I was laying in bed after my first Christmas Eve alone and for some unusual reason I began to think about the gifts I wouldn’t likely be getting in the morning. I’m sure my kids will give me something, but as teens, my gift is probably not on their priority list. I know my mother’s wasn’t when I was their age. You probably have decided I’m a materialistic person, but if you lived my life with me for the past 30 years, you’d know without a doubt that I’m not.
I tried to remember all 45 of my previous Christmas mornings…. the last time I got a gift I was truly excited about was around 1975. Santa brought me a Barbie Townhouse. He set it up in all of its three-story glory. I had a run of a few good years where anything Barbie was a success. Then I moved onto the Bay City Rollers… but my family didn’t….at least not until 5 years after the band’s rise and fall. The albums I got in the late-80’s must have registered when my family saw them in the bargain bin at Kmart.
Then I got married, and with the innocent exuberance of a newlywed, I thought the gifts would be thoughtful, considerate, and something I really wanted. To be honest, I don’t remember if they were or not. I was probably shell-shocked after opening “The Joy of Sex” (volumes 1 & 2!) in front of my grandparents. (Another blue light special, I’m sure!)
Truth be told, Christmas was scary. As the sole budget responsible adult in the relationship, and a stay-at-home-mom, I had none of the earning power and all the magic. My wand had to turn a single paycheck into 1.5 times its actual worth nearly every month. I cringed when I got useless gifts because it meant I was going to have to cut something else of mine to make up for the shortfall. Luxuries like underwear, or replacement clothing for the maternity clothes I’d worn years after I was no longer pregnant.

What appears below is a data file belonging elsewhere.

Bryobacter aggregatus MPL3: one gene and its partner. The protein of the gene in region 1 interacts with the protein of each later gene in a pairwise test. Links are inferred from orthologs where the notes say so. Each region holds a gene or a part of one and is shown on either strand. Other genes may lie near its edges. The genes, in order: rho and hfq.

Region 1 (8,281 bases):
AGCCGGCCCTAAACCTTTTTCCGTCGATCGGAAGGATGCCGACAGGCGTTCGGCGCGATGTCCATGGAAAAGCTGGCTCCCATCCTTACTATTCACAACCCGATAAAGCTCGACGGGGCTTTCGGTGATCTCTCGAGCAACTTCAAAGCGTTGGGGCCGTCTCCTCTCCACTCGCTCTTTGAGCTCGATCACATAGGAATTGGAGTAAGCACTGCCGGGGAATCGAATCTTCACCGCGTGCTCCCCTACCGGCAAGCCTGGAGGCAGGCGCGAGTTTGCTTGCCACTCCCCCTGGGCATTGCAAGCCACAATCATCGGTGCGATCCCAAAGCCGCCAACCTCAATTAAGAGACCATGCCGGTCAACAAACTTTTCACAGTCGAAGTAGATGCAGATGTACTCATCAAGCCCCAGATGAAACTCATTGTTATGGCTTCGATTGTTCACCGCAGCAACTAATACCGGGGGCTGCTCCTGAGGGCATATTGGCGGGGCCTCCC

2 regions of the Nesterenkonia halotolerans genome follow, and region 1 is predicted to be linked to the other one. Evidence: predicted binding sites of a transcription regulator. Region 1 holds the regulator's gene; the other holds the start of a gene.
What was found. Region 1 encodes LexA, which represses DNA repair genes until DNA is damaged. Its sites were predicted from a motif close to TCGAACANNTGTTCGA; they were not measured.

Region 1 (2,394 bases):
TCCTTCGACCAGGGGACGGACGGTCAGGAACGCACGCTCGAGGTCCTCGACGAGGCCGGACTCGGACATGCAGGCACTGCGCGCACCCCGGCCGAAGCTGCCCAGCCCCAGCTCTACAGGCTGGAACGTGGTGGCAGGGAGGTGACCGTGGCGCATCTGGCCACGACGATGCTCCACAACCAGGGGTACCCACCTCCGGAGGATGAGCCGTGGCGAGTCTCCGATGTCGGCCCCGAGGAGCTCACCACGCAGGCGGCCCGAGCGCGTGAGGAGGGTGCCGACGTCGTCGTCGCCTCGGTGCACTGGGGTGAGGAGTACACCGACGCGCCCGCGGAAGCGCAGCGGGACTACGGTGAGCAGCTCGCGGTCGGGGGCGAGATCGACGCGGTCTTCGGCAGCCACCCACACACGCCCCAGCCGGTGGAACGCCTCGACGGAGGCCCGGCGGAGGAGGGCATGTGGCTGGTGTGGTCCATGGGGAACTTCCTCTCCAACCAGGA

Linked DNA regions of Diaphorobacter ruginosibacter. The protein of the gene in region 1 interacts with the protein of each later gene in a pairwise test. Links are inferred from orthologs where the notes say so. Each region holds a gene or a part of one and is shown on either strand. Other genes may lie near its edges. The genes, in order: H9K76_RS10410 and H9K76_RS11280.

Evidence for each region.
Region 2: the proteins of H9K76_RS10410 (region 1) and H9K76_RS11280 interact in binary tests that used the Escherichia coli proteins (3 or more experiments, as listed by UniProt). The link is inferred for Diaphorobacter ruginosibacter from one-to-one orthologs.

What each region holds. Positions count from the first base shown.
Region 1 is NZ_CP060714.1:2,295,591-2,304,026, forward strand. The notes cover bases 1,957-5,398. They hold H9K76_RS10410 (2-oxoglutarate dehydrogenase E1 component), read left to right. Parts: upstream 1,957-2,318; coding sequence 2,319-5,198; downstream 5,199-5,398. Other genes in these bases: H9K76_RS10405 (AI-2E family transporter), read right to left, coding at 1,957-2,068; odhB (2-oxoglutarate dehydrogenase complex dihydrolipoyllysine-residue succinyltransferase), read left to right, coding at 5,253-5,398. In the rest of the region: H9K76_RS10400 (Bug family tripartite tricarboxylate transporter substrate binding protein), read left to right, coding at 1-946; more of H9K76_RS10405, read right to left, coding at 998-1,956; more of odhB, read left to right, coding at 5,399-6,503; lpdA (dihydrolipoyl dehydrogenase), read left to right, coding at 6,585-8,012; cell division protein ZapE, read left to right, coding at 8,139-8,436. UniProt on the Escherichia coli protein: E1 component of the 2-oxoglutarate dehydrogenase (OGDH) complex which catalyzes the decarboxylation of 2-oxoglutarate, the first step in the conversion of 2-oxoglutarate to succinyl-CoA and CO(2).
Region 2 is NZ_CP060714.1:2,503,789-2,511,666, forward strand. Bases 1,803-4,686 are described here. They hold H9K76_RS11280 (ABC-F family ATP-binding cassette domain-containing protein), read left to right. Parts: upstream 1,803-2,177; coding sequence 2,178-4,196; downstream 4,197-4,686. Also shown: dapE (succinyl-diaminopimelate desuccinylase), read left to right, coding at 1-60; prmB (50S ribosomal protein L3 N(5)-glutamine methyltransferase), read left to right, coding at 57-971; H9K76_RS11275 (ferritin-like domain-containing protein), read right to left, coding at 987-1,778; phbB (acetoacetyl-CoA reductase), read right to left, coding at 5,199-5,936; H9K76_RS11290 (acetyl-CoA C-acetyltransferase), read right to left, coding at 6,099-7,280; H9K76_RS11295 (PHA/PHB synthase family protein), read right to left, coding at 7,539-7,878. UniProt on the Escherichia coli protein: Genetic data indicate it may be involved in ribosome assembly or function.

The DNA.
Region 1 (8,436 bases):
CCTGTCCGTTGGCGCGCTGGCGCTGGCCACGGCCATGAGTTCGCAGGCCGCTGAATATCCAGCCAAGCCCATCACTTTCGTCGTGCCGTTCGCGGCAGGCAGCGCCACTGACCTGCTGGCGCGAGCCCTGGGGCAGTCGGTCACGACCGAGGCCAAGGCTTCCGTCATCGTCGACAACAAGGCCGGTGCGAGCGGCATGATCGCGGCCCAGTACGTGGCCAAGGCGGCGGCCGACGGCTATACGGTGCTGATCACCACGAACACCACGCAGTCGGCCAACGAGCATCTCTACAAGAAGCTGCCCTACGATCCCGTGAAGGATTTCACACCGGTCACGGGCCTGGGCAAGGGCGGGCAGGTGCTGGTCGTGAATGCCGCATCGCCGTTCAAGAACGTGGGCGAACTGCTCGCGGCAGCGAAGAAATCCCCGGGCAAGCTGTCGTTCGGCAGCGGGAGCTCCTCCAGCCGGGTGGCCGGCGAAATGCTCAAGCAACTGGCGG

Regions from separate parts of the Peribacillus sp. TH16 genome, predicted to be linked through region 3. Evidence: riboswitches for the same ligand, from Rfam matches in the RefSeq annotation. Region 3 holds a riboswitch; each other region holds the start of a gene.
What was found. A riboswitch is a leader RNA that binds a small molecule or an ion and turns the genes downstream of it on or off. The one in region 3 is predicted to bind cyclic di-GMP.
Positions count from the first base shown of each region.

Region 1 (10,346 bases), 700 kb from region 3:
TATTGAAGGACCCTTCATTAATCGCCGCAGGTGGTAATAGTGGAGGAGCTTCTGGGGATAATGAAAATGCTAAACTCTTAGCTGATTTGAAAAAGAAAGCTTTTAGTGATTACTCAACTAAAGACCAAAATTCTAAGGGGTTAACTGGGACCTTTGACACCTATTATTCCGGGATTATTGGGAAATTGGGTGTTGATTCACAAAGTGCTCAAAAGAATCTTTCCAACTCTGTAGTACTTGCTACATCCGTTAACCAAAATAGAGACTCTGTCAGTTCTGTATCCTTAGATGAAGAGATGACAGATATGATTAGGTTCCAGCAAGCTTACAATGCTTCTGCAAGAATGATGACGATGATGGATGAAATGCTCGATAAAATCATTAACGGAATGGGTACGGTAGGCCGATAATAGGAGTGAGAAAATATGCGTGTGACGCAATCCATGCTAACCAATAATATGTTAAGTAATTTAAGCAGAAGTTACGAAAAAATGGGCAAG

I lost my love of an exciting Christmas for myself in those years, instead, I lived it through my children. I made sure they were grateful for the one or two important items they got.
This year is my first Christmas as a single parent. I have no wands to wave and no credit cards to pay off. Christmas is peaceful. Getting a gift that makes my heart race isn’t about the money. It’s not about having the latest and greatest gadget. It’s about knowing someone… anyone… cares enough to understand what is important to me.
This Christmas morning ask yourself, have you given something thoughtful to the people you love? You’re almost always sure to succeed if it has an elevator…
I need to update this post to say Christmas was wonderful. My children came through with the best gifts I’ve ever received. Not because they had huge dollar value but because they displayed thought and consideration for what I would appreciate. The gift was the incredible feeling of being “known”.